Welcome to Experts Exchange

Add your voice to the tech community where 5M+ people, just like you, are talking about what matters.

  • Help others & share knowledge
  • Earn cash & points
  • Learn & ask questions
Solved

Access Form - running total for records with checked boxes

Posted on 2013-10-25
10
1,347 Views
Last Modified: 2013-10-31
Hi,
I have hopefully a relatively simple question.
I have a form that displays results from a query in Access.

I created a textbox that totals my "amount" field by placing the formula "=Sum([amount])" for the Control Source.

What I actually need is a running total for the records that are "Assigned"

so to look something like
=Sum([amount]) where [Assigned] = 1

Open in new window



I tried the above formula but it didnt work. Can somebody point me in the right direction

see attached
Form View
0
Comment
Question by:damixa
  • 5
  • 4
10 Comments
 
LVL 21
ID: 39601749
Try:

=Sum(Nz([Assigned],0) = 1, [amount], 0)

Open in new window



If the check box is bound to a Yes/No data type field then use this:

=Sum(Nz([Assigned],0) = True, [amount], 0)

Open in new window

Note: for Yes/no data type fields false = 0 and True = -1


Also see my example:
Batch Printing and Save As PDF
The Selector form counts check boxes plus some other things that might be helpful
0
 

Author Comment

by:damixa
ID: 39601775
I'm not sure what I am doing wrong, but it is giving me "The Expression you entered has a function containing the wrong number of arguments
0
 

Author Comment

by:damixa
ID: 39601784
see error
error
0
The Eight Noble Truths of Backup and Recovery

How can IT departments tackle the challenges of a Big Data world? This white paper provides a roadmap to success and helps companies ensure that all their data is safe and secure, no matter if it resides on-premise with physical or virtual machines or in the cloud.

 
LVL 74

Expert Comment

by:Jeffrey Coachman
ID: 39601818
1. running sums are tricky in forms.
In a report it is easy: Copy the Amount control and set the running sum property to: Over All

2. <where [Assigned] = 1>
In Access a checkbox will return 0 if false, and -1 when true
The good thing here is that the actual rule is:
Zero=False=Off
Any other value=True=On
(Oddly I don't see any values in your image that are: Assigned=yes
0
 

Author Comment

by:damixa
ID: 39601841
Well, the reason being is that I only pull fields that are unchecked. Once I check them and save the form, they will not show up again, they are (Assigned)
0
 
LVL 74

Expert Comment

by:Jeffrey Coachman
ID: 39601945
I think you are confusing the term "running sum" with "Sum" (or in your case,: Grand Total).
A running sum will display the cumulative amount for *each record*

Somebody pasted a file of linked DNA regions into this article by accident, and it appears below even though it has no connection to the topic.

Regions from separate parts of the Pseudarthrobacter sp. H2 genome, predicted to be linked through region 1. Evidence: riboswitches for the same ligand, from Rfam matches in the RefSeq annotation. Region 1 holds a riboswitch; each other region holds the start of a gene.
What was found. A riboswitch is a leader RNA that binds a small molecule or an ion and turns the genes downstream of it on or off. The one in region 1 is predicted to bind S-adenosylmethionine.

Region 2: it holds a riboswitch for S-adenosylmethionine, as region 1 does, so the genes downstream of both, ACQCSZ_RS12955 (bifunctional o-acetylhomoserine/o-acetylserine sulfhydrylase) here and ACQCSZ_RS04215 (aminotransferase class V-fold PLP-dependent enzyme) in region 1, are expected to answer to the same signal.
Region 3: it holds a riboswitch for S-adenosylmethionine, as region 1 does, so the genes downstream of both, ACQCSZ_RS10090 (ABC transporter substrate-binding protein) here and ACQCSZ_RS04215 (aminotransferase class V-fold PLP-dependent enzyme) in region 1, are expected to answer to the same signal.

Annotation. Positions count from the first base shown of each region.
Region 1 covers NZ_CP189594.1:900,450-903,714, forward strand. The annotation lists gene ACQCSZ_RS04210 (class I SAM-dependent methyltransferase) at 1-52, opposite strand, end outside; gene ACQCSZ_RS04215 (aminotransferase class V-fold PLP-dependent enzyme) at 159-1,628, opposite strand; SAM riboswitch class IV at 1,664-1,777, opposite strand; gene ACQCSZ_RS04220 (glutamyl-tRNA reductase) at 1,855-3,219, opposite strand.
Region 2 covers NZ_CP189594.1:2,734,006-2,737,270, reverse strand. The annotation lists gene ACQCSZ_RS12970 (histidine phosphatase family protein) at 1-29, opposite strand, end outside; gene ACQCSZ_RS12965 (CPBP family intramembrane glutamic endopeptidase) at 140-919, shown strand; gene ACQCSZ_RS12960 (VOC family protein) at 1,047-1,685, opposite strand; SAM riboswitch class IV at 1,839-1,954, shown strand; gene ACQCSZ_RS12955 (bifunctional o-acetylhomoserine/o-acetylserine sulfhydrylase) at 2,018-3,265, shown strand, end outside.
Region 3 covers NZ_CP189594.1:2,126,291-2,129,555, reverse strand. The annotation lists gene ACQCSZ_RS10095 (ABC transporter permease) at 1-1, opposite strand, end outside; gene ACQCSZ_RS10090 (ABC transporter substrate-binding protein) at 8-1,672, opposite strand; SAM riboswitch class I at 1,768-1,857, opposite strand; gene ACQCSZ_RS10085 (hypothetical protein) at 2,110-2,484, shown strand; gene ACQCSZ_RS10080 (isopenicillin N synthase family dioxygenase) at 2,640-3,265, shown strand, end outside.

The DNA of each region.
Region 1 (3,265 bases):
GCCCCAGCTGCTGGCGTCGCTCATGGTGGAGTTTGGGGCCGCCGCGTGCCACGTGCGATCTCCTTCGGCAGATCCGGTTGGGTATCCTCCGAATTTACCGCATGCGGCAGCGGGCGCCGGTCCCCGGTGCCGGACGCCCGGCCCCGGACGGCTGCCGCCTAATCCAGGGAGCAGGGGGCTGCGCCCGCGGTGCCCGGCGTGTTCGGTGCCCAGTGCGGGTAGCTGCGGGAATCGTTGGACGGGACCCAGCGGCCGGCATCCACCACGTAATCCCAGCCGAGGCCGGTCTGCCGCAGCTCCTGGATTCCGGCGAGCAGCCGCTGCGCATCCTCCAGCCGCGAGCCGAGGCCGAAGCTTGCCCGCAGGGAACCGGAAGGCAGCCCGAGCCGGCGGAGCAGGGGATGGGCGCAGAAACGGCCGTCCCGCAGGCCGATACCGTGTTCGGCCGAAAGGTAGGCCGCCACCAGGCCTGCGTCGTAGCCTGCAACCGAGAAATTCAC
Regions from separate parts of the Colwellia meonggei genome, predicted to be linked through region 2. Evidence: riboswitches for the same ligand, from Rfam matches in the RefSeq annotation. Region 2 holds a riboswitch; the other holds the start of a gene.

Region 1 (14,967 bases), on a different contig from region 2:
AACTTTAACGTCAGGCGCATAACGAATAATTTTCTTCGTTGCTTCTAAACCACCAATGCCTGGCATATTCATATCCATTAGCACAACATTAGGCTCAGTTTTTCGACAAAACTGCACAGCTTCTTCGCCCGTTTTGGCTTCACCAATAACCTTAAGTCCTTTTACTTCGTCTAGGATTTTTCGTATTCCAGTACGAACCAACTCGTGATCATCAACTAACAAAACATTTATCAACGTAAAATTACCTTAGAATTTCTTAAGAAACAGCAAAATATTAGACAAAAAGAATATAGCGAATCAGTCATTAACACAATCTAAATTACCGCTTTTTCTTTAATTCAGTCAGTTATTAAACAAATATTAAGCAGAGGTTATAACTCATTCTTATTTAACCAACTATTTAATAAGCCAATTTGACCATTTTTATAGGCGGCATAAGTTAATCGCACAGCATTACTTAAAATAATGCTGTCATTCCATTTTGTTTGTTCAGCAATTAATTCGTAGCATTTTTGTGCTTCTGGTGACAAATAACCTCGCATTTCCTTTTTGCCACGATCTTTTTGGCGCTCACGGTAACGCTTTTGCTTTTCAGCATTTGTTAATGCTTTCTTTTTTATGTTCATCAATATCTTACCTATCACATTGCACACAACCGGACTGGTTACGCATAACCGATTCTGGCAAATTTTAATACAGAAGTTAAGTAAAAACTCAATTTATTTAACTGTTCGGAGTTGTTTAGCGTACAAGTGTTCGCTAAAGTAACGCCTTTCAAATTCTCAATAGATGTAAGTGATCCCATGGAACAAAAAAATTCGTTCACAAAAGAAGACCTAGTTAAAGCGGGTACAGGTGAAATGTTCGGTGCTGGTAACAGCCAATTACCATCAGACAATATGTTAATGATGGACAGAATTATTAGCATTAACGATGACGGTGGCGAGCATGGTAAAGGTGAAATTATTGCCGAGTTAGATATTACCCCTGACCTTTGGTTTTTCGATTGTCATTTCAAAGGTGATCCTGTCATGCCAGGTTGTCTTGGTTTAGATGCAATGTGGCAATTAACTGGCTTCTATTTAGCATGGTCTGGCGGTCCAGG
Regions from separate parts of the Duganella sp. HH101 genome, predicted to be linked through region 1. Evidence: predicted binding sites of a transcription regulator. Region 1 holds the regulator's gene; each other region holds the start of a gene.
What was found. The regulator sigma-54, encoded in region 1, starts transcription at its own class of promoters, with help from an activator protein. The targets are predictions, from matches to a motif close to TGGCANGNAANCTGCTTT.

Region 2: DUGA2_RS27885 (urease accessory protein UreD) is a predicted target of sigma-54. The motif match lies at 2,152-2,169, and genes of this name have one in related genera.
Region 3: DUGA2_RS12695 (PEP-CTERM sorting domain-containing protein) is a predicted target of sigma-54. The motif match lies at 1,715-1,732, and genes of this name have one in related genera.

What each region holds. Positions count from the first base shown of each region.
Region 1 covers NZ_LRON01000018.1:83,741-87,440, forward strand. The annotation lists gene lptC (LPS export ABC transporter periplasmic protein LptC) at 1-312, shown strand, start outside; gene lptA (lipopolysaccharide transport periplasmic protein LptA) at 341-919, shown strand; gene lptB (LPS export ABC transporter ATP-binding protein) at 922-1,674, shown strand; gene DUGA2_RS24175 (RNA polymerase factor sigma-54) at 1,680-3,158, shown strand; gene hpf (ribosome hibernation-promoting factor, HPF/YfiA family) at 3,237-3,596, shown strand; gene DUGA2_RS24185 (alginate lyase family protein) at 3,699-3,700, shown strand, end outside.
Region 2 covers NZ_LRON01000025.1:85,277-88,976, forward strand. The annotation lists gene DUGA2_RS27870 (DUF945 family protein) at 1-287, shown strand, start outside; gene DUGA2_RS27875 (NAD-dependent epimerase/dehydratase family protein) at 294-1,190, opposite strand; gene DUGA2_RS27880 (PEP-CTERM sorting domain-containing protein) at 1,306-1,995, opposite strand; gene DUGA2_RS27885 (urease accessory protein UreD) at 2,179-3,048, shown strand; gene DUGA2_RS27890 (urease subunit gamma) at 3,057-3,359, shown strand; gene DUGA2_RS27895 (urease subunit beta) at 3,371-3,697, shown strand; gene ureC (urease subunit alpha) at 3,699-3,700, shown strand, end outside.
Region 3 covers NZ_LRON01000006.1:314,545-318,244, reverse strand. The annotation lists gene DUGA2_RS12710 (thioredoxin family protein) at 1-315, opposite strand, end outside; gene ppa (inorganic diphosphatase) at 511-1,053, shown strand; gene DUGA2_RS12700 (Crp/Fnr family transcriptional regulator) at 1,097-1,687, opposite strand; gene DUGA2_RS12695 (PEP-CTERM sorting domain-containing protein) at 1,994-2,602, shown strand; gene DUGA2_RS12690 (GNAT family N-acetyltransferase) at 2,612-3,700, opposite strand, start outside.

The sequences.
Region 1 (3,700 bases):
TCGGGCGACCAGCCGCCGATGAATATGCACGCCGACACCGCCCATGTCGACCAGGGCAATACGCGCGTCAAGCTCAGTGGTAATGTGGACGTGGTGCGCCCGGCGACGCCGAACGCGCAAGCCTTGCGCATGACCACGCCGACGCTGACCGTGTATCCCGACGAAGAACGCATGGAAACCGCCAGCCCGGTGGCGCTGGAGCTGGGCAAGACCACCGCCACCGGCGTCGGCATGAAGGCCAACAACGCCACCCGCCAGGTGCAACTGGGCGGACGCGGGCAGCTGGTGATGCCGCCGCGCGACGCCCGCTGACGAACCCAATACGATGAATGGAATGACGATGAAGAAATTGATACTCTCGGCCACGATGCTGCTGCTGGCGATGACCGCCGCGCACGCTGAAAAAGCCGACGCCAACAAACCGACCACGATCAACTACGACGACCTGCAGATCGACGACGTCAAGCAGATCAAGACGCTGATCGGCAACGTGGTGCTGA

A "Sum" (or Grand total) will only display once


So if you were doing this: =sum(Amount), ...then this is a grand total (sum), not a running sum.

So in order to get the sum (total) of only assigned records, use something like this:
=Dsum("amount", YourTableName","Assigned=True")

Is this what you wanted?

JeffCoachman
0
 
LVL 74

Expert Comment

by:Jeffrey Coachman
ID: 39601962
FWIW, a true "running sum" of Assigned records, in a form would look like this:
Running sum
The recordsource for the form would be something like this:
SELECT YourTable.RecordID, YourTable.TransDate, YourTable.DrawerID, YourTable.Amount, YourTable.Assigned, DSum("amount","YourTable","RecordID<=" & [RecordID] & " And " & "Assigned=True") AS RunSum FROM YourTable WHERE (((YourTable.Assigned)=True)) ORDER BY YourTable.RecordID;

;-)

JeffCoachman
0
 
LVL 74

Accepted Solution

by:
Jeffrey Coachman earned 500 total points
ID: 39602039
sorry my syntax above was missing  character, it should be:

=Dsum("amount", "YourTableName","Assigned=True")
0
 

Author Closing Comment

by:damixa
ID: 39606084
thank
0
 
LVL 74

Expert Comment

by:Jeffrey Coachman
ID: 39615921
;-)
0

Featured Post

Simplifying Server Workload Migrations

This use case outlines the migration challenges that organizations face and how the Acronis AnyData Engine supports physical-to-physical (P2P), physical-to-virtual (P2V), virtual to physical (V2P), and cross-virtual (V2V) migration scenarios to address these challenges.

Question has a verified solution.

If you are experiencing a similar issue, please ask a related question

Technology opened people to different means of presenting information, but PowerPoint remains to be above competition. Know why PPT still works today.
It’s the first day of March, the weather is starting to warm up and the excitement of the upcoming St. Patrick’s Day holiday can be felt throughout the world.
The viewer will learn how to create two correlated normally distributed random variables in Excel, use a normal distribution to simulate the return on different levels of investment in each of the two funds over a period of ten years, and, create a …
Access reports are powerful and flexible. Learn how to create a query and then a grouped report using the wizard. Modify the report design after the wizard is done to make it look better. There will be another video to explain how to put the final p…

792 members asked questions and received personalized solutions in the past 7 days.

Join the community of 500,000 technology professionals and ask your questions.

Join & Ask a Question